Thursday, December 05, 2013

TOP STORY >> Weather whips area

Leader staff writer

With the winter storm, tracked by area meteorologists for almost a week, rushing into central Arkansas Thursday afternoon, Jacksonville city officials were hurrying to gather up cots from Little Rock Air Force Base for a warming center.

Jim Durham, the city’s director of administration, said residents in need of warmth could come to the community center. “That’s where we are setting up everything. But if the power goes out, we will move everything to the safe room at the new public-safety building off Marshall Road.”

Durham said the backup generator that keeps the city’s 911 operations afloat during power outages could power the safe room lights and heat.

The city’s other safe room, in the senior center in Sunnyside, does not have back-up power and will not be opened.

In Cabot, the Veterans Park Community Center, located across from the High School on Lincoln Street, will open as a warming center for those without power, according to Brandi Clyburn, administrative assistant to the mayor.

The storm brought in frigidly cold air, dropping temperatures into the teens at times, meaning the wind chill was in single digits.

The storm, which is predicted to linger over most of the state through the weekend, dropped cold rain, sleet and ice and light snow on central Arkansas, causing most public schools and a number of scheduled events to close or cancel Friday and Saturday.

Little Rock Air Force Base initiated its “essential personnel only” policy for Friday.

It did not feel like winter ahead of the front. On Wednesday, it was 79 degrees at Monticello, 78 degrees at Pine Bluff (Jefferson County) and 77 degrees locally.

But in less than 24 hours, temperatures hovered in the low 40s and 30s.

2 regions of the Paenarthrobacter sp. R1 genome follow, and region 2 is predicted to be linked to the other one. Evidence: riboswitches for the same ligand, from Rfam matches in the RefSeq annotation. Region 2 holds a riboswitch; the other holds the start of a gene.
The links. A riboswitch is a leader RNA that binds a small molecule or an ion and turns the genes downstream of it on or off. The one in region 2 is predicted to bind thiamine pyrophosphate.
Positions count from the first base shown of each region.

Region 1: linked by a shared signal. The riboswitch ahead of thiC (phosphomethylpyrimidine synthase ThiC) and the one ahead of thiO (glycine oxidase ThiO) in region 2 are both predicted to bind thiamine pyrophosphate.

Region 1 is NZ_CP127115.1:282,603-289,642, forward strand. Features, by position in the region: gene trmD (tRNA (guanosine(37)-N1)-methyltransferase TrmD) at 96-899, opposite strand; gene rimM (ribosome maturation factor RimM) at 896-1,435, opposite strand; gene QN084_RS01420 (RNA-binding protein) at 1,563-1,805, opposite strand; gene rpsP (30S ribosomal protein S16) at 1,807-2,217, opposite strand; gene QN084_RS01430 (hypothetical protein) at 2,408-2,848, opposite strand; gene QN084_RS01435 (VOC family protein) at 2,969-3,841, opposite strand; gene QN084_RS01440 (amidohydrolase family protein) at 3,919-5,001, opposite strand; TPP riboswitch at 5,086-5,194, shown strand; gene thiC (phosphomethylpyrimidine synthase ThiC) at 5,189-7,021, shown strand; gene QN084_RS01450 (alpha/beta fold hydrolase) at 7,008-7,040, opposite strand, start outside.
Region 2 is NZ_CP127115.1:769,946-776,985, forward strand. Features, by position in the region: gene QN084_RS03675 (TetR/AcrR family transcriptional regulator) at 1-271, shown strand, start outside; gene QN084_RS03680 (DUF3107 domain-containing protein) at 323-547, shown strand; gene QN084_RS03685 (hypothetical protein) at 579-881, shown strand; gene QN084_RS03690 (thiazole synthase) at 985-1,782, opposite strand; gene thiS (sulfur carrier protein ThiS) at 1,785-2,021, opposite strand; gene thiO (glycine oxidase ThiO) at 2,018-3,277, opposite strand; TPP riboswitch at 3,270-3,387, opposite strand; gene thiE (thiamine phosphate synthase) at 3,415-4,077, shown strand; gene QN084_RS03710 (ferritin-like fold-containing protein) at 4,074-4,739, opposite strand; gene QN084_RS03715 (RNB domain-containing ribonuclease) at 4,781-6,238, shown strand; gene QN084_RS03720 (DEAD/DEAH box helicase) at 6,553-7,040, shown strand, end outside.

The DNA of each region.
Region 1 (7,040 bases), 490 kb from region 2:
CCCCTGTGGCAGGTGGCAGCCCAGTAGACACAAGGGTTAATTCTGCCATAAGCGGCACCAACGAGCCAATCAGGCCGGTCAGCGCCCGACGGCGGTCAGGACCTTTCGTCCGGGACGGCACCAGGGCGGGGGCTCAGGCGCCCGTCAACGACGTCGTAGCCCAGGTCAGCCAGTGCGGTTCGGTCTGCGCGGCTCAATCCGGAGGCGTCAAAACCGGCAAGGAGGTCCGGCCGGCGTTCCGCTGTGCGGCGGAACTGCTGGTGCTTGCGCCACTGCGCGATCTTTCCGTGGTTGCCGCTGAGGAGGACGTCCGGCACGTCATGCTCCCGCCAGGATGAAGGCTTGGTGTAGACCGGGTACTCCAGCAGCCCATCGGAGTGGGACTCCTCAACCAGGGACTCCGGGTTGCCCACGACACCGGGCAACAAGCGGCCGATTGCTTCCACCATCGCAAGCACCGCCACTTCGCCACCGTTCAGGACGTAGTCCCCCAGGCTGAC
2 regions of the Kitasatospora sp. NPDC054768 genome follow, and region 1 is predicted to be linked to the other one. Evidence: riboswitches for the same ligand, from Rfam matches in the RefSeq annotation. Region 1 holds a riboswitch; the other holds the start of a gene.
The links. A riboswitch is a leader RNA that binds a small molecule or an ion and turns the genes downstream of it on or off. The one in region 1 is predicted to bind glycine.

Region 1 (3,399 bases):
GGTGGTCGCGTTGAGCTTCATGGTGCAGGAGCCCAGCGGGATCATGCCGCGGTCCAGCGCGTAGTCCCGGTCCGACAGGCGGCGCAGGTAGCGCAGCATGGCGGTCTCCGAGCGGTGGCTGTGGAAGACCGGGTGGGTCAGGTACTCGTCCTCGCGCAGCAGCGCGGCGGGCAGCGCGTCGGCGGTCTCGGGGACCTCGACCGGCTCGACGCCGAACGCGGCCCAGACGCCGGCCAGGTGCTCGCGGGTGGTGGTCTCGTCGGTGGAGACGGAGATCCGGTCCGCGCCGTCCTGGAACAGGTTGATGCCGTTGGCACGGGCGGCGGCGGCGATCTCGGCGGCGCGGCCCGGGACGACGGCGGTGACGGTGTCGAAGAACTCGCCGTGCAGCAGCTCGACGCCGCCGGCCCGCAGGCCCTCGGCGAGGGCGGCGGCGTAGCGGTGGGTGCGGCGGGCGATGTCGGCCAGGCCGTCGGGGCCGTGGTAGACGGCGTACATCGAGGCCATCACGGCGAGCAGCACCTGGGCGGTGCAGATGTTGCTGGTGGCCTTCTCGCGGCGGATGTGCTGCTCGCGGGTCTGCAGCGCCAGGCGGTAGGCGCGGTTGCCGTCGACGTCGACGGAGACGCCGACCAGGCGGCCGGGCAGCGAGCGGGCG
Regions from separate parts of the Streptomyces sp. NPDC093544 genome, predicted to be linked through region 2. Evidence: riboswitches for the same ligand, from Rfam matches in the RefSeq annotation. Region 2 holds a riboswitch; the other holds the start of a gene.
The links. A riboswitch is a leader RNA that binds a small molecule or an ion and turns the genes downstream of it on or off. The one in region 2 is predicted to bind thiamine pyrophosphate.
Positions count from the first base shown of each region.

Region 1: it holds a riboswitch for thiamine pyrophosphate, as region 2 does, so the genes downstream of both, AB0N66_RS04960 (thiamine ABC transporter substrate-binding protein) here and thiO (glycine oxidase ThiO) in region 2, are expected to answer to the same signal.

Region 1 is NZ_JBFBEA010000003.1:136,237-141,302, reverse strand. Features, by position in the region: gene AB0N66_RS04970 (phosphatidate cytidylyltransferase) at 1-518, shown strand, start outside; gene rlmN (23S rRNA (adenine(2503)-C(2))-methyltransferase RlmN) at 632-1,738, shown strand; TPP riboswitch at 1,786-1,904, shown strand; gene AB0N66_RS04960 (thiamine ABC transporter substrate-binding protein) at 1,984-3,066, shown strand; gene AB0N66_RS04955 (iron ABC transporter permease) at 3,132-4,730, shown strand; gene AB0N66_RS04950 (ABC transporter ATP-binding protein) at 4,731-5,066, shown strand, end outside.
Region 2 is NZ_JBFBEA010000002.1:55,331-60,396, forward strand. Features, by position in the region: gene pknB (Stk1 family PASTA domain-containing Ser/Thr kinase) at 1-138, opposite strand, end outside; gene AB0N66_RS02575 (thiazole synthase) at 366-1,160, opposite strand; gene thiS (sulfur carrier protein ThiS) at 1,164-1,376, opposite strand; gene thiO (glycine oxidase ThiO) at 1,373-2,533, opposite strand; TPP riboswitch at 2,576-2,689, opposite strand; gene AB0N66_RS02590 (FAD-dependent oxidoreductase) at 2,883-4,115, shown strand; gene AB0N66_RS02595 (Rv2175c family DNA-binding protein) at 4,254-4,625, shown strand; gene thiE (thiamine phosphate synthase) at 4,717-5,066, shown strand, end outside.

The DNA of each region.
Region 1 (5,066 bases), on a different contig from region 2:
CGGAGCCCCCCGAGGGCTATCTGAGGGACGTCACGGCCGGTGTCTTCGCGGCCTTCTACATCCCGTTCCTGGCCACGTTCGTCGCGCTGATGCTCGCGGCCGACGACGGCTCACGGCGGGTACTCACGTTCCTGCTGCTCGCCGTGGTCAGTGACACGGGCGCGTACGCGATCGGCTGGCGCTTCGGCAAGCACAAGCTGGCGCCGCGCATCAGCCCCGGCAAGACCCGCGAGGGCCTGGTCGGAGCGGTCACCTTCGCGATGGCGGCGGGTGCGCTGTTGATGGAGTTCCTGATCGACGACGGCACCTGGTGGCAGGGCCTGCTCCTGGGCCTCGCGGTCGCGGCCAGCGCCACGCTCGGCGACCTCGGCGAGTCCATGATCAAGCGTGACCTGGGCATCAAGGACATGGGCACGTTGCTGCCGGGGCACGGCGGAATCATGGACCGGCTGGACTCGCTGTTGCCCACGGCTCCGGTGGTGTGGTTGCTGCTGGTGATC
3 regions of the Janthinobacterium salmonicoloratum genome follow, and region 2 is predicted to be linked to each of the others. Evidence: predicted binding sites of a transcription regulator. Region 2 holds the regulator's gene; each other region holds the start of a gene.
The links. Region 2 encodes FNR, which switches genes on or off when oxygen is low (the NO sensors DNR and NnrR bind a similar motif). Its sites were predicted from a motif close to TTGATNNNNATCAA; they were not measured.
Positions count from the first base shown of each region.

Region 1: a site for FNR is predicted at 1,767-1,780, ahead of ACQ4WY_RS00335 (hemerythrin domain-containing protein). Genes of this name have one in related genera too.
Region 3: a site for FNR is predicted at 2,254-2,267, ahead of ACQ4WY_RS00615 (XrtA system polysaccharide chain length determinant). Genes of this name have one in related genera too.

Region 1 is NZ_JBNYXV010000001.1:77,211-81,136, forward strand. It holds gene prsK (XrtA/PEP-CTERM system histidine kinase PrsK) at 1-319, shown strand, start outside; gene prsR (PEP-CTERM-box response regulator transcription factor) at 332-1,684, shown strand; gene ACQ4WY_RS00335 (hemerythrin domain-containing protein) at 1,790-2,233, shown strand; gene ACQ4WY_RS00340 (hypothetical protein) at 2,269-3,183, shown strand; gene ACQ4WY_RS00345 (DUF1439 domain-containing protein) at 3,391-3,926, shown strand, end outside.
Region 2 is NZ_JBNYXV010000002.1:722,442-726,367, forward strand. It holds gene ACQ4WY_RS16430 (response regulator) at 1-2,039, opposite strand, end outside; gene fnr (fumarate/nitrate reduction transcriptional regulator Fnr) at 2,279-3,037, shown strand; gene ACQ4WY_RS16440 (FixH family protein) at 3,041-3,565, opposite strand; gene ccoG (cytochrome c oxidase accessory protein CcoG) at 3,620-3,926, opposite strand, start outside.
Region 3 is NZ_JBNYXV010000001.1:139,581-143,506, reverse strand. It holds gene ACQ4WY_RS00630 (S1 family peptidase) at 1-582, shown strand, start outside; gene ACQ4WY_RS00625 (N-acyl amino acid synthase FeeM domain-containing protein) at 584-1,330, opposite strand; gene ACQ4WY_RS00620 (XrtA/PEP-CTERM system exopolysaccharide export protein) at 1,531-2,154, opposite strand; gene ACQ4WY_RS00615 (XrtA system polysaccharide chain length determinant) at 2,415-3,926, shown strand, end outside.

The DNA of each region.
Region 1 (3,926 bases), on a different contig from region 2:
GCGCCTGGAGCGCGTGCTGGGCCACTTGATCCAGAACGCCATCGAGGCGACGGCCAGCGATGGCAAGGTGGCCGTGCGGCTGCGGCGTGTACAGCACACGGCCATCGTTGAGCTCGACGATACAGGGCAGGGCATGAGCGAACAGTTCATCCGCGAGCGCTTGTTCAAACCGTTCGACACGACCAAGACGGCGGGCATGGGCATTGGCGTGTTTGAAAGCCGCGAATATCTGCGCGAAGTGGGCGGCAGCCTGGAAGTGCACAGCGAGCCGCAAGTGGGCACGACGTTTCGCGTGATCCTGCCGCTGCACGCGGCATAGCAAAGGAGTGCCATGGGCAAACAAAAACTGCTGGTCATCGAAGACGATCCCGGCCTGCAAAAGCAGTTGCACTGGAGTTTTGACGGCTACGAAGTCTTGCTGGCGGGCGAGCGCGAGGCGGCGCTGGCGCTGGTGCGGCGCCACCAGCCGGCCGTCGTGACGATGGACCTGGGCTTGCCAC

A cold drizzle started late Thursday afternoon and turned to freezing rain and sleet as Friday dawned. The ice continued through Friday and eventually brought in a few flurries.

Up to a half-inch of ice fell in some local areas making roads treacherous and limited travel.

Icy buildup on power lines caused some outages.

As the storm was entering the local area, officials at Entergy, the state’s largest electrical provider, said, “We are positioning crews in centrally-located areas close to where they will be needed to restore power. Entergy crews and contractors are prepared to work long hours after the storm passes, restoring service to customers as quickly and as safely as possible.

“We can restore power faster in areas with less damage. Some of the hardest-hit areas could take longer. We will know more after the storm passes and we are able to fully assess damages,” Entergy said.

First Electric serves more than 88,000 member accounts throughout 17 counties in central and southeast Arkansas. The cooperative is headquartered in Jacksonville, and co-op officials said crews and contractors are staged throughout their system and ready to restore power in the event of widespread outages.